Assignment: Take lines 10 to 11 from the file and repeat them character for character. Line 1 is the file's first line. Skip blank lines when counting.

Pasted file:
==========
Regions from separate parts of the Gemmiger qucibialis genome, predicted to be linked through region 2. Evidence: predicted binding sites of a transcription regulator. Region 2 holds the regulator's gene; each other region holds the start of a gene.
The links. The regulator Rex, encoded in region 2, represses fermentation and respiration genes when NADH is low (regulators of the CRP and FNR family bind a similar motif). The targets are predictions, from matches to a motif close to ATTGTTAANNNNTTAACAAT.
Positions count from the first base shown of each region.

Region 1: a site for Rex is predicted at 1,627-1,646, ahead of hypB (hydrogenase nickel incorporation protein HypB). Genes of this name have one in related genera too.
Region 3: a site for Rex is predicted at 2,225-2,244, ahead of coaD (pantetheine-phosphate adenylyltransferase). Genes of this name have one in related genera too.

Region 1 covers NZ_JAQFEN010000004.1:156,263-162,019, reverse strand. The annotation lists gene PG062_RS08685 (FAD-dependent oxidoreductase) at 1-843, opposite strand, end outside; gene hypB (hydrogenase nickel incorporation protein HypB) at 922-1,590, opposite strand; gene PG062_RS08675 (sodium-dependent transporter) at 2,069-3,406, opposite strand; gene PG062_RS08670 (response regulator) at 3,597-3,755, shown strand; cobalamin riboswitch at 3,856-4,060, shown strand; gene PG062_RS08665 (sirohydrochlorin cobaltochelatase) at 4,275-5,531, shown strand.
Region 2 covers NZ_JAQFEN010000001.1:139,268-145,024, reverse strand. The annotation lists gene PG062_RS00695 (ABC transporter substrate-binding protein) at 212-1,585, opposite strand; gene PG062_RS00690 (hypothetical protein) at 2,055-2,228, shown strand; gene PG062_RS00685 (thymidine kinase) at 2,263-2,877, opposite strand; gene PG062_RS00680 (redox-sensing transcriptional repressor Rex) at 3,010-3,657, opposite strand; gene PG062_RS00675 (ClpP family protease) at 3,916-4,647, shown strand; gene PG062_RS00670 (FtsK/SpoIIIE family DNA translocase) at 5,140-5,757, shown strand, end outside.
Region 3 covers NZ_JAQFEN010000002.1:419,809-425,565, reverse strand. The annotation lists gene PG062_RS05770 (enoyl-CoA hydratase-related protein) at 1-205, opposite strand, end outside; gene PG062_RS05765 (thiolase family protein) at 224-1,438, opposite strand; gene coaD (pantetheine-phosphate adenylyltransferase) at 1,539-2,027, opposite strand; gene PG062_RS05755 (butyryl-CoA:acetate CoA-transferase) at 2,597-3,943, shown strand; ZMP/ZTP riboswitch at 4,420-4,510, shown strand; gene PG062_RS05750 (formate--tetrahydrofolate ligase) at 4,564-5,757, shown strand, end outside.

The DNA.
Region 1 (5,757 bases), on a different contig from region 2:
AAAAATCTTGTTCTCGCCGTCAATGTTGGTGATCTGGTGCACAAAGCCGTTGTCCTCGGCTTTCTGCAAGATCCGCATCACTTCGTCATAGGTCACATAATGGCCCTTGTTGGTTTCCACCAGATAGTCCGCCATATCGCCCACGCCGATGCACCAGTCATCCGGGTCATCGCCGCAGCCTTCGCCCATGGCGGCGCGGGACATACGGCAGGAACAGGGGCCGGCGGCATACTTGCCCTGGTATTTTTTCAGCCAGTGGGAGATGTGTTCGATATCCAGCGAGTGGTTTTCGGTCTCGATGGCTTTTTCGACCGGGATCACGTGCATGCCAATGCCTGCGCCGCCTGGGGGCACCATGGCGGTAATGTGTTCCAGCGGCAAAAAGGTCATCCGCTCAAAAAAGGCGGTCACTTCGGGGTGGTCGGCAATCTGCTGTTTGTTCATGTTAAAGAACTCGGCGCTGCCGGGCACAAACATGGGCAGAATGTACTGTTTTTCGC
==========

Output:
Region 1 (5,757 bases), on a different contig from region 2:
AAAAATCTTGTTCTCGCCGTCAATGTTGGTGATCTGGTGCACAAAGCCGTTGTCCTCGGCTTTCTGCAAGATCCGCATCACTTCGTCATAGGTCACATAATGGCCCTTGTTGGTTTCCACCAGATAGTCCGCCATATCGCCCACGCCGATGCACCAGTCATCCGGGTCATCGCCGCAGCCTTCGCCCATGGCGGCGCGGGACATACGGCAGGAACAGGGGCCGGCGGCATACTTGCCCTGGTATTTTTTCAGCCAGTGGGAGATGTGTTCGATATCCAGCGAGTGGTTTTCGGTCTCGATGGCTTTTTCGACCGGGATCACGTGCATGCCAATGCCTGCGCCGCCTGGGGGCACCATGGCGGTAATGTGTTCCAGCGGCAAAAAGGTCATCCGCTCAAAAAAGGCGGTCACTTCGGGGTGGTCGGCAATCTGCTGTTTGTTCATGTTAAAGAACTCGGCGCTGCCGGGCACAAACATGGGCAGAATGTACTGTTTTTCGC